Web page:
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Festival of Maori Film Planned for Wairoa


Festival of Maori Film Planned for Wairoa

Wairoa Aotearoa New Zealand (June 14 2004): A Wairoa group is planning to stage New Zealand's first official Maori film festival next year. The festival, scheduled to coincide with the Matariki celebrations in June 2005, could include anything from old silent movies to the latest blockbuster from Maori director Lee Tamahori.

Organiser Leo Koziol, of the Rautaki Group, believes the festival would contribute to a cultural, social and economic renaissance for the northern Hawke's Bay town. "The goal is to make this annual event the 'Maori Sundance' that transforms the small town of Wairoa into a centre of Maori cultural creativity on the 21st century," Mr Koziol said.

Patrons for the project include director Roger Donaldson, actor Don Selwyn, writer Witi Ihimaera, entertainer Mika, Wairoa Mayor Les Probert, Dame Georgina Kirby, Waitakere City Mayor Bob Harvey, and Barry Everard, who chairs the New Zealand Film Commission. Partners in the film festival concept includes flaxroots hapu-based group Mana Wahine and the Wairoa Community Cooperative Society, which operates the local Gaiety Theatre on a nonprofit basis.

The festival will be staged at the Gaiety Theatre, which has been thoroughly refurbished in recent years, and features one of the biggest screens in New Zealand. Wairoa was a suitable place to stage the festival because the district had the highest proportion of Maori in New Zealand at 59 per cent, Mr Koziol said.

For the inaugural festival next year, the theme would be Mana Wairoa: The World Through a Maori Lens. "The initial focus is to get the festival up and running with the minimum of resources and minimum of barriers," Mr Koziol said. "Therefore the films selected will be eclectic and the definition of 'Maori film' will be broad and varied."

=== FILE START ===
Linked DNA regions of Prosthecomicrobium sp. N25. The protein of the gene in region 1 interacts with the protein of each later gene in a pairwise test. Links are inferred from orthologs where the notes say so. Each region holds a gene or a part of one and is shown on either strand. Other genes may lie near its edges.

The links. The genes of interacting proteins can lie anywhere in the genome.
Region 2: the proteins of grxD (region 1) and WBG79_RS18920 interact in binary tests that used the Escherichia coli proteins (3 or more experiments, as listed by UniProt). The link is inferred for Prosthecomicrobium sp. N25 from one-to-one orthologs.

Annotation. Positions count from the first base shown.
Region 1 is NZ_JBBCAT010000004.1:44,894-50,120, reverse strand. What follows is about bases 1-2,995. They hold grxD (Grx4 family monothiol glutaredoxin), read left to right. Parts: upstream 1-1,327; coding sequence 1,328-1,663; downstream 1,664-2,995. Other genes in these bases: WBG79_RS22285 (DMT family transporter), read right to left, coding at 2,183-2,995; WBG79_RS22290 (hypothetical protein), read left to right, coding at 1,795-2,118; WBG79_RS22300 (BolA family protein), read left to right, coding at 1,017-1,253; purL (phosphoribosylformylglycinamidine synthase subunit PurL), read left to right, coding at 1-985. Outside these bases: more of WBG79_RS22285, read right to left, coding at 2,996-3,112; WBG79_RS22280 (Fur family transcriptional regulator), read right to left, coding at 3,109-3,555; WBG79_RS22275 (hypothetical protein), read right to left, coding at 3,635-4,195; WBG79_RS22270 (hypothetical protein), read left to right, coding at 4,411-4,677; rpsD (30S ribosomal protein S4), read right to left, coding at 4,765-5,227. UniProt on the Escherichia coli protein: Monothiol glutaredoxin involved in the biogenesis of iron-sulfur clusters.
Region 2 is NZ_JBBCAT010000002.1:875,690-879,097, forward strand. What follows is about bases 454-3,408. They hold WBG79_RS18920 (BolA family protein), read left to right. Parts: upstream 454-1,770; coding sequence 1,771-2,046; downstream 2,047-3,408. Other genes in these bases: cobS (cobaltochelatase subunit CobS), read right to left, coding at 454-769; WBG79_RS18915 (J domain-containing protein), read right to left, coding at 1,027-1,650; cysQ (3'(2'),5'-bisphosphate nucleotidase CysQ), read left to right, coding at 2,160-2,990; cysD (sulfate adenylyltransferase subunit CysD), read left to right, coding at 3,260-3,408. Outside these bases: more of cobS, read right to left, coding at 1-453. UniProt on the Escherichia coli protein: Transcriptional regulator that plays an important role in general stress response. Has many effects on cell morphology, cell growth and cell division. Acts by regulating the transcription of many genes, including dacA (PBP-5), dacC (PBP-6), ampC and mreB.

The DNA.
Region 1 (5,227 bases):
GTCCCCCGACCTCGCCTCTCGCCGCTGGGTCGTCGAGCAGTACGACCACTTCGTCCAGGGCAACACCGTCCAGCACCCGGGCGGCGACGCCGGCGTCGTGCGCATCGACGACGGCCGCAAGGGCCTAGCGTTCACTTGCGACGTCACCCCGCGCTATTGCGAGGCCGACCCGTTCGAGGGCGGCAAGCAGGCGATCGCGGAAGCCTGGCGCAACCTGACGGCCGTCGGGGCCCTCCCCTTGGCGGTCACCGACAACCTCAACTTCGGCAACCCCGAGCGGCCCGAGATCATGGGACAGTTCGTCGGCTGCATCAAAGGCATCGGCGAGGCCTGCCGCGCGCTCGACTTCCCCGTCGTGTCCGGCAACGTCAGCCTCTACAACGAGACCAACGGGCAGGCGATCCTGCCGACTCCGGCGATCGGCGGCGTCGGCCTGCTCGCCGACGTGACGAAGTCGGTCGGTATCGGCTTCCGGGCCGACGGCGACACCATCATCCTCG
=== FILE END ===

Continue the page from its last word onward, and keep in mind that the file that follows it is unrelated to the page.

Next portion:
His suggestions included Ngati, Once Were Warriors, The Piano, because it included Maori characters, the Star Wars film with Maori actor Temuera Morrison, and Die Another Day. "The third and final Star Wars film should be out by that time, which also stars Oscar nominee Keisha Castle-Hughes."

The festival could also include low-budget films, short films and documentaries, Mr Koziol said. "It is hoped to screen a restored version of silent film 'Te Kooti's Trail', with the original live piano soundtrack." He hopes for help from the New Zealand Film Commission, the Maori Television Service, Te Mangai Paho, Creative New Zealand, Television New Zealand and TV3.

Mr Koziol also hopes to set up an organisation to be called Film Wairoa, which would include a small digital film unit and would try to attract film-makers to the district.

TO CONTACT THE RAUTAKI GROUP: Leo Koziol, Postal Agency Nuhaka 4192 Wairoa District * oshie@xtra.co.nz

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